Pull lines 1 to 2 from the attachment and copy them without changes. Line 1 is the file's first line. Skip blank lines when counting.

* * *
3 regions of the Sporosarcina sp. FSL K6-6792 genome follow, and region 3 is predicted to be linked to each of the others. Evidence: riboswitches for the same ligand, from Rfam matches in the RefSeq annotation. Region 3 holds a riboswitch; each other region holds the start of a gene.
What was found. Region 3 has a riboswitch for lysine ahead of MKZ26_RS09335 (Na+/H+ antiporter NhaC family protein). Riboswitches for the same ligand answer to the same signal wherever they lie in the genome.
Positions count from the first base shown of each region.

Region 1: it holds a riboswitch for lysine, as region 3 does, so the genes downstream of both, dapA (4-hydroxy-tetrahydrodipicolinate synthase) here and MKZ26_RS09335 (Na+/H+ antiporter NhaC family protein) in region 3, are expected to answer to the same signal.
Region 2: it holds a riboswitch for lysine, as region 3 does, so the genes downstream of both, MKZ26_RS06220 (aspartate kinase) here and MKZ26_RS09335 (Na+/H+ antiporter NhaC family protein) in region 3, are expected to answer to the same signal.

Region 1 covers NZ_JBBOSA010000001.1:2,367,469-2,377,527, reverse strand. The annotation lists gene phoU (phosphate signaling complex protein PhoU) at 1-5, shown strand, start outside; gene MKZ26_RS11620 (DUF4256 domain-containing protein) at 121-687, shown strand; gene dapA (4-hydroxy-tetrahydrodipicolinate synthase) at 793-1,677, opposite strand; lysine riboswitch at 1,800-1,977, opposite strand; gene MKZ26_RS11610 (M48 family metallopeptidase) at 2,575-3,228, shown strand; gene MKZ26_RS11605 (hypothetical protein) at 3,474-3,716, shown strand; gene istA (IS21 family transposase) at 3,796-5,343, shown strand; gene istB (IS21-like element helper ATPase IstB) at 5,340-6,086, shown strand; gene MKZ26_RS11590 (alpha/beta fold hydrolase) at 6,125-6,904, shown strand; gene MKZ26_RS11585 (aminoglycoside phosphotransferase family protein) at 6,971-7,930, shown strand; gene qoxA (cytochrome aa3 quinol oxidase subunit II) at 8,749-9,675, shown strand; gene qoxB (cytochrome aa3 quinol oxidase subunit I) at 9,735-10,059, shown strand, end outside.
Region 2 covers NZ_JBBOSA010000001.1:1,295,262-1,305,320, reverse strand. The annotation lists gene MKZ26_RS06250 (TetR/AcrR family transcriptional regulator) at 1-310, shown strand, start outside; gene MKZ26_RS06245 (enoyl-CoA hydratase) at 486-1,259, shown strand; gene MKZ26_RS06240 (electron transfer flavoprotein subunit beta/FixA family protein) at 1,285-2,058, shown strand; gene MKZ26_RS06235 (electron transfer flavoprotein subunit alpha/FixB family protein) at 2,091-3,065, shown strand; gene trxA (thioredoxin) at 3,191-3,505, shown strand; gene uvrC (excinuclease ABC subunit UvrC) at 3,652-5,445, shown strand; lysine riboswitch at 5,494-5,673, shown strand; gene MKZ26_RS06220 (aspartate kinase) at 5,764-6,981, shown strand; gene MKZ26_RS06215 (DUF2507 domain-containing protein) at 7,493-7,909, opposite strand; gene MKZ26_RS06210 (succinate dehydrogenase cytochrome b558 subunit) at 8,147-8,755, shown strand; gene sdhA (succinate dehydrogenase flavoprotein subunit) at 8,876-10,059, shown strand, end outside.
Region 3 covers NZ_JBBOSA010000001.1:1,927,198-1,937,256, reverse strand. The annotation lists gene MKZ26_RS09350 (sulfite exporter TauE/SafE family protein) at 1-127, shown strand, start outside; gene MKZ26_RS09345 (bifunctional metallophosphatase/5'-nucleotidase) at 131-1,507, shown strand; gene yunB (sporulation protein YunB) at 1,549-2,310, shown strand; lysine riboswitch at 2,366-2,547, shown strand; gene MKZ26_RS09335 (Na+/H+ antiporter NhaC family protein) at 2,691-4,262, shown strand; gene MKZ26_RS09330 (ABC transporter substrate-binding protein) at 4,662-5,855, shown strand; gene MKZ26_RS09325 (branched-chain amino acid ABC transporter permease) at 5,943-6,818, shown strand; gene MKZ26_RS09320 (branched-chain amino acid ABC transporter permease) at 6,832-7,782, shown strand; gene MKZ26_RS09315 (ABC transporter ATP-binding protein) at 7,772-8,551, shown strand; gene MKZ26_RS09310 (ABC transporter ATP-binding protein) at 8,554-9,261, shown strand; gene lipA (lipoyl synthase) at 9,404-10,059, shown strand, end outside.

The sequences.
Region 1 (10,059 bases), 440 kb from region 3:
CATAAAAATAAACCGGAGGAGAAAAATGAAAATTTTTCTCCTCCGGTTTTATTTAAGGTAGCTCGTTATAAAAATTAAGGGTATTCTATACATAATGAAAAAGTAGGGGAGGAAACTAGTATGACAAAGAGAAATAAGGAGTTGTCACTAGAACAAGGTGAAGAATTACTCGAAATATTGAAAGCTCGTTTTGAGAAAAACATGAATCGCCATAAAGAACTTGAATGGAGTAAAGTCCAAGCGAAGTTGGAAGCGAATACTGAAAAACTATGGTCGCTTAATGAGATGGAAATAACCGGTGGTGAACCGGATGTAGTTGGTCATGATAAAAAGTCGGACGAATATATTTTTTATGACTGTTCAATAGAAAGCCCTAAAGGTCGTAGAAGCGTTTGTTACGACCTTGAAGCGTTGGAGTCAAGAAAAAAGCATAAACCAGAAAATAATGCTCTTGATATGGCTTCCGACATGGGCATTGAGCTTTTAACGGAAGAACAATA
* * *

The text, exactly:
3 regions of the Sporosarcina sp. FSL K6-6792 genome follow, and region 3 is predicted to be linked to each of the others. Evidence: riboswitches for the same ligand, from Rfam matches in the RefSeq annotation. Region 3 holds a riboswitch; each other region holds the start of a gene.
What was found. Region 3 has a riboswitch for lysine ahead of MKZ26_RS09335 (Na+/H+ antiporter NhaC family protein). Riboswitches for the same ligand answer to the same signal wherever they lie in the genome.